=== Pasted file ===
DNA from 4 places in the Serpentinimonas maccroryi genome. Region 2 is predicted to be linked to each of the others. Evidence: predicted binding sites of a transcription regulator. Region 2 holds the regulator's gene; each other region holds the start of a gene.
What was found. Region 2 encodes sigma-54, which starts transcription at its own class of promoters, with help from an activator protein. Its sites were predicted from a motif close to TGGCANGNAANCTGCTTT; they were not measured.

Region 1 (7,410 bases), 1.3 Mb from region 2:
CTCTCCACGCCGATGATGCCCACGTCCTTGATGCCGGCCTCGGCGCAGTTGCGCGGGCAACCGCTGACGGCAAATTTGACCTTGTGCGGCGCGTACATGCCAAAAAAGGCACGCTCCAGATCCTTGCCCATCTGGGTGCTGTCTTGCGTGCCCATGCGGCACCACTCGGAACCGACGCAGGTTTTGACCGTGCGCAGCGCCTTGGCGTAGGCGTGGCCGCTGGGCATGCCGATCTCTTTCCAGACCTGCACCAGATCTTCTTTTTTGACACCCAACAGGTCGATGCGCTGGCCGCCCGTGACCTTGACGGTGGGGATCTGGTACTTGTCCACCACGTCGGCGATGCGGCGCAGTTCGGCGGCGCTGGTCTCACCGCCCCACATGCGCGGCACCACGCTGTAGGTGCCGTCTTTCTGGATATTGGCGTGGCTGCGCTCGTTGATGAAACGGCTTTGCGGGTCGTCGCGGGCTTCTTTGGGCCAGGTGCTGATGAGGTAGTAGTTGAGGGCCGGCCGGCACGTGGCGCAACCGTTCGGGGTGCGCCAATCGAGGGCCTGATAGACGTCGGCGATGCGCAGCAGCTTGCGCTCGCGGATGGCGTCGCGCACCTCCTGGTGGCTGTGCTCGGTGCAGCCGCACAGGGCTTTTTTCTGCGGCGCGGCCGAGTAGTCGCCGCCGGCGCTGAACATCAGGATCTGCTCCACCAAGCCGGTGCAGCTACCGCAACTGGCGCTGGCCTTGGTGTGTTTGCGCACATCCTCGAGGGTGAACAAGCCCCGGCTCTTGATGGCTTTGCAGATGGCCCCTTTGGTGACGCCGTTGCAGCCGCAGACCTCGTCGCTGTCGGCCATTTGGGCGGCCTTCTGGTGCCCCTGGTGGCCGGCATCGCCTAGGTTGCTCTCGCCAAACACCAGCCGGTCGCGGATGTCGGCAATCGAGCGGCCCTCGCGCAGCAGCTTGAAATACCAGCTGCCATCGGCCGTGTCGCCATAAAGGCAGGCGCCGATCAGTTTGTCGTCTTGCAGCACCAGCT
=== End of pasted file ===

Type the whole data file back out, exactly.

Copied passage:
DNA from 4 places in the Serpentinimonas maccroryi genome. Region 2 is predicted to be linked to each of the others. Evidence: predicted binding sites of a transcription regulator. Region 2 holds the regulator's gene; each other region holds the start of a gene.
What was found. Region 2 encodes sigma-54, which starts transcription at its own class of promoters, with help from an activator protein. Its sites were predicted from a motif close to TGGCANGNAANCTGCTTT; they were not measured.

Region 1 (7,410 bases), 1.3 Mb from region 2:
CTCTCCACGCCGATGATGCCCACGTCCTTGATGCCGGCCTCGGCGCAGTTGCGCGGGCAACCGCTGACGGCAAATTTGACCTTGTGCGGCGCGTACATGCCAAAAAAGGCACGCTCCAGATCCTTGCCCATCTGGGTGCTGTCTTGCGTGCCCATGCGGCACCACTCGGAACCGACGCAGGTTTTGACCGTGCGCAGCGCCTTGGCGTAGGCGTGGCCGCTGGGCATGCCGATCTCTTTCCAGACCTGCACCAGATCTTCTTTTTTGACACCCAACAGGTCGATGCGCTGGCCGCCCGTGACCTTGACGGTGGGGATCTGGTACTTGTCCACCACGTCGGCGATGCGGCGCAGTTCGGCGGCGCTGGTCTCACCGCCCCACATGCGCGGCACCACGCTGTAGGTGCCGTCTTTCTGGATATTGGCGTGGCTGCGCTCGTTGATGAAACGGCTTTGCGGGTCGTCGCGGGCTTCTTTGGGCCAGGTGCTGATGAGGTAGTAGTTGAGGGCCGGCCGGCACGTGGCGCAACCGTTCGGGGTGCGCCAATCGAGGGCCTGATAGACGTCGGCGATGCGCAGCAGCTTGCGCTCGCGGATGGCGTCGCGCACCTCCTGGTGGCTGTGCTCGGTGCAGCCGCACAGGGCTTTTTTCTGCGGCGCGGCCGAGTAGTCGCCGCCGGCGCTGAACATCAGGATCTGCTCCACCAAGCCGGTGCAGCTACCGCAACTGGCGCTGGCCTTGGTGTGTTTGCGCACATCCTCGAGGGTGAACAAGCCCCGGCTCTTGATGGCTTTGCAGATGGCCCCTTTGGTGACGCCGTTGCAGCCGCAGACCTCGTCGCTGTCGGCCATTTGGGCGGCCTTCTGGTGCCCCTGGTGGCCGGCATCGCCTAGGTTGCTCTCGCCAAACACCAGCCGGTCGCGGATGTCGGCAATCGAGCGGCCCTCGCGCAGCAGCTTGAAATACCAGCTGCCATCGGCCGTGTCGCCATAAAGGCAGGCGCCGATCAGTTTGTCGTCTTGCAGCACCAGCT